NEWS
By Tom Pelton and Tom Pelton,sun reporter | August 31, 2006
The state Board of Public Works approved $23 million in grants yesterday to improve sewage treatment plants, including two operated by Baltimore, as part of the Chesapeake Bay Restoration Act, commonly known as the "flush tax." The three-member panel, led by Gov. Robert L. Ehrlich Jr., endorsed a $5 million grant for the city's Back River Wastewater Treatment Plant, $10 million for its Patapsco Wastewater Treatment Plant, and $8 million for Bruswick's plant in Frederick County. The money, which comes in part from $30 annual fees collected from homeowners across the state, will pay a portion of the cost for installation of equipment to reduce nitrogen and phosphorus pollution, which cause low oxygen "dead zones" in the bay. Baltimore's plants are the state's biggest.
NEWS
By Rona Kobell and Rona Kobell,SUN STAFF | January 4, 2005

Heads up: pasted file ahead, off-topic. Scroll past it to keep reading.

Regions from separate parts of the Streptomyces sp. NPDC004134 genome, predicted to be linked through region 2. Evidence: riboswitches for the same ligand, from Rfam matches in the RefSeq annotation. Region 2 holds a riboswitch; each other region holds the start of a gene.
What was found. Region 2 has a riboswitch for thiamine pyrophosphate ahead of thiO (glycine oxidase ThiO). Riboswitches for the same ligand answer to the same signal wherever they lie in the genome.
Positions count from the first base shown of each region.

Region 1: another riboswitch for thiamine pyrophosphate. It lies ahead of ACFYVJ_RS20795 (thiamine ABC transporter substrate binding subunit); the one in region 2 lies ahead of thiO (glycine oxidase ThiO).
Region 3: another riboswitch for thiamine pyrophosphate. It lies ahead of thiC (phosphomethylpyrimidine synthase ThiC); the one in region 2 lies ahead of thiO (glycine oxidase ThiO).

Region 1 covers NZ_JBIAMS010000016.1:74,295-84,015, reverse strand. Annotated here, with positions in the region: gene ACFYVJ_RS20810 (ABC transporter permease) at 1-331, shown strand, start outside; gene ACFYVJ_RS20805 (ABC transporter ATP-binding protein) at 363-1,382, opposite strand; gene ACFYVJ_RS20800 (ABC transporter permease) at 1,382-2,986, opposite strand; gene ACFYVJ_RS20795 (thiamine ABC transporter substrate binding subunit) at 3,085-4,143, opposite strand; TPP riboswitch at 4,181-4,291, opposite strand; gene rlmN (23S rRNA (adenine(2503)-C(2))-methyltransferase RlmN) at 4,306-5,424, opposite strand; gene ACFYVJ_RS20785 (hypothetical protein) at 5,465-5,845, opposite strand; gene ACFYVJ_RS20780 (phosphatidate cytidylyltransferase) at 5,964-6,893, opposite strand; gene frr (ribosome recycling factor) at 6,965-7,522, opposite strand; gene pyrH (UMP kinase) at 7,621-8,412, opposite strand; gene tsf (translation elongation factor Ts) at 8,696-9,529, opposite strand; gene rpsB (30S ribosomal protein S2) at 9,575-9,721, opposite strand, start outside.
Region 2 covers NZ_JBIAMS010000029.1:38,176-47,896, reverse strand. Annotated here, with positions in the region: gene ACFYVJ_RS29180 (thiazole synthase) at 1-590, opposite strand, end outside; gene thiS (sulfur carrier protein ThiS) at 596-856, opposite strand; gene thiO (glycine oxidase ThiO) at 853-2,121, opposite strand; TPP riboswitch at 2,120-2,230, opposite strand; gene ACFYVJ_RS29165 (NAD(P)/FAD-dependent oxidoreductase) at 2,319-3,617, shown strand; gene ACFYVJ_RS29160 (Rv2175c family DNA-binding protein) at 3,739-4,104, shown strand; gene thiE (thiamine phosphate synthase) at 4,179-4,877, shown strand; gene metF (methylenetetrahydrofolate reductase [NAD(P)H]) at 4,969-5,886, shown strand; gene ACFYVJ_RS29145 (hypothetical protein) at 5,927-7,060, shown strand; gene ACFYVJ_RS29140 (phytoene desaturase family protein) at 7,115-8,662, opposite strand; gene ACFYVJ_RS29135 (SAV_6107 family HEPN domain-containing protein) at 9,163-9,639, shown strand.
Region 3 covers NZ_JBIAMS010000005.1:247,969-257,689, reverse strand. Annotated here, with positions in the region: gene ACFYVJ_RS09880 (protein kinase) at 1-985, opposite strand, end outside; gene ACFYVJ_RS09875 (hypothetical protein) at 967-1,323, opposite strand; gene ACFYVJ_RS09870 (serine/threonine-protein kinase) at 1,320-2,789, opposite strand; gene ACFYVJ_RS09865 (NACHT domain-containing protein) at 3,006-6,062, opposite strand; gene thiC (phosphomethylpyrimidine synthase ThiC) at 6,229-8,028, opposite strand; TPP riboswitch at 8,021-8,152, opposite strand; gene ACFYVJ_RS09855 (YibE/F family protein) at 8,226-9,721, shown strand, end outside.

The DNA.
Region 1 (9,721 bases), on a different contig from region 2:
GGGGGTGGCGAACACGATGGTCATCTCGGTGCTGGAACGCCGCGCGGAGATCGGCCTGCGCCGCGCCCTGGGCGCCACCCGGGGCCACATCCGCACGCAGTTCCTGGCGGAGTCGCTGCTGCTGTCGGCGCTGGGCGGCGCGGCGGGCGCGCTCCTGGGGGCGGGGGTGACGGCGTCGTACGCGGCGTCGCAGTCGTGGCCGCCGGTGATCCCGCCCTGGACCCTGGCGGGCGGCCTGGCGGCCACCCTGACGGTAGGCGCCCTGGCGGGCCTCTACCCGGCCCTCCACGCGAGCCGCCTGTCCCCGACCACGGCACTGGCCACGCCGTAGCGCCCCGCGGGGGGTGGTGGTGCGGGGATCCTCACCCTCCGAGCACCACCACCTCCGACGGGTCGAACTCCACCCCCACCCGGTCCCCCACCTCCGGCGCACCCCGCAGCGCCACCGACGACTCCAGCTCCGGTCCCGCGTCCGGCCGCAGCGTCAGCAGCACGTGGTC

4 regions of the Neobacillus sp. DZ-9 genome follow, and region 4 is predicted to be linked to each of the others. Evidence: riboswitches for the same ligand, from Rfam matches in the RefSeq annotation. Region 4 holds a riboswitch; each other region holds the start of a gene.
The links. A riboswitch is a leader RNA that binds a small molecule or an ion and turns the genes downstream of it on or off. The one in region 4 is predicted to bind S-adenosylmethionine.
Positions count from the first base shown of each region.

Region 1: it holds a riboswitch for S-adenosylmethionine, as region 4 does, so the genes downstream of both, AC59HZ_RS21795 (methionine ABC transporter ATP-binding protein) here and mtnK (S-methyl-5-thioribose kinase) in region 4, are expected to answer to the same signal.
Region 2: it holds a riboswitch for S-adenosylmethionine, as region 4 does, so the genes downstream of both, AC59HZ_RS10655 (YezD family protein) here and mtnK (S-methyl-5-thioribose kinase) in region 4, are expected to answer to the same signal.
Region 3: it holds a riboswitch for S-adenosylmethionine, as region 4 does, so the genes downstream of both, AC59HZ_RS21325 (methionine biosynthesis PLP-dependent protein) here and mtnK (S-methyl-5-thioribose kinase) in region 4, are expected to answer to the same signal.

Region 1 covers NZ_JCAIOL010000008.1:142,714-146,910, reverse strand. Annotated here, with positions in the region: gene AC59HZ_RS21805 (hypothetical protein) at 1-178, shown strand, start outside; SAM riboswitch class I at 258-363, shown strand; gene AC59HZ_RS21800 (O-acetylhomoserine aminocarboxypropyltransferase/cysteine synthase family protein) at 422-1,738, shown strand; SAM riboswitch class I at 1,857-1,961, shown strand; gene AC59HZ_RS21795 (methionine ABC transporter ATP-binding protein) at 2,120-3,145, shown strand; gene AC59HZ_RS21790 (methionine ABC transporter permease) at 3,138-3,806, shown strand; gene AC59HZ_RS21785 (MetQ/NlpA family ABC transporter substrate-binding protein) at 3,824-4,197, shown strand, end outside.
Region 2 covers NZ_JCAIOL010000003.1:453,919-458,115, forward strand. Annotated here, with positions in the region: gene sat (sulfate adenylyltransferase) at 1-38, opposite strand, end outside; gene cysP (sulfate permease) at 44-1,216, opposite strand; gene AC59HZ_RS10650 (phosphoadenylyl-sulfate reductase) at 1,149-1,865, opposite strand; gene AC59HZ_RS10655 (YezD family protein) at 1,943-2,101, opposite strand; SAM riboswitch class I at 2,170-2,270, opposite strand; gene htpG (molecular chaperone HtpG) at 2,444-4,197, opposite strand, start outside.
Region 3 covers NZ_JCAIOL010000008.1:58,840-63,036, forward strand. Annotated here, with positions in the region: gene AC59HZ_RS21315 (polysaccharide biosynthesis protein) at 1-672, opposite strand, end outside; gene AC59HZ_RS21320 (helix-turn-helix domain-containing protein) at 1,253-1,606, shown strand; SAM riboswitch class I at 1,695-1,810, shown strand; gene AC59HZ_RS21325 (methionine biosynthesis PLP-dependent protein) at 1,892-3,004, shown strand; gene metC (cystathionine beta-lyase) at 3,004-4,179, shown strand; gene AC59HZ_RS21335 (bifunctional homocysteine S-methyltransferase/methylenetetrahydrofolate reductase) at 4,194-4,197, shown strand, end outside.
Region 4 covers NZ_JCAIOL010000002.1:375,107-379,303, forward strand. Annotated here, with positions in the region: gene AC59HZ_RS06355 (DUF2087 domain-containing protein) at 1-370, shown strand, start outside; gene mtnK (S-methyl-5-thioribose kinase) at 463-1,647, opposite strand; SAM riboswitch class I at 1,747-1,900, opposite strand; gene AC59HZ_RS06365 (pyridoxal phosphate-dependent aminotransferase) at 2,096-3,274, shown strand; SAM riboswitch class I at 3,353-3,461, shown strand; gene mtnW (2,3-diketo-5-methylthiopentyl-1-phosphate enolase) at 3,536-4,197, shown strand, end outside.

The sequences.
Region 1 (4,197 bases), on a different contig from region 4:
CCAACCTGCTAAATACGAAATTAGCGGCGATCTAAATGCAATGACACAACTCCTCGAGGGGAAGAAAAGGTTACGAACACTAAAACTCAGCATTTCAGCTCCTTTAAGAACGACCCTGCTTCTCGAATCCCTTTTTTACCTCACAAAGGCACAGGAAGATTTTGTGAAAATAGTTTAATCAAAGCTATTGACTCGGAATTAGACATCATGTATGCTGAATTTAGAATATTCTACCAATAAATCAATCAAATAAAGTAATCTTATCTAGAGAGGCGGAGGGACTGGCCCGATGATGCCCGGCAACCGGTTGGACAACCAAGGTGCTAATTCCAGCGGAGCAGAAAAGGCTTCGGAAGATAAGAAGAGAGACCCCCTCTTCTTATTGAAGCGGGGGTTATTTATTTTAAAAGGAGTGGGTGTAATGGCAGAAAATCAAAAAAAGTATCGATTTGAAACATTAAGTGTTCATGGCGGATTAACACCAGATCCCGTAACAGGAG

Wastewater treatment plants in the Chesapeake Bay watershed will have to comply with new pollution limits under a new Environmental Protection Agency policy. The agency announced yesterday that it has reached an agreement in which the six watershed states and the District of Columbia will set limits for the discharge of nitrogen and phosphorus in local waterways. States, which issue the permits, will work with the EPA to make sure they are enforced. "It's a milestone. I think it's unprecedented," said Jon Capacasa, director of the water protection division for the EPA's mid-Atlantic region.
NEWS
By Heather Dewar and Heather Dewar,SUN STAFF | January 28, 2004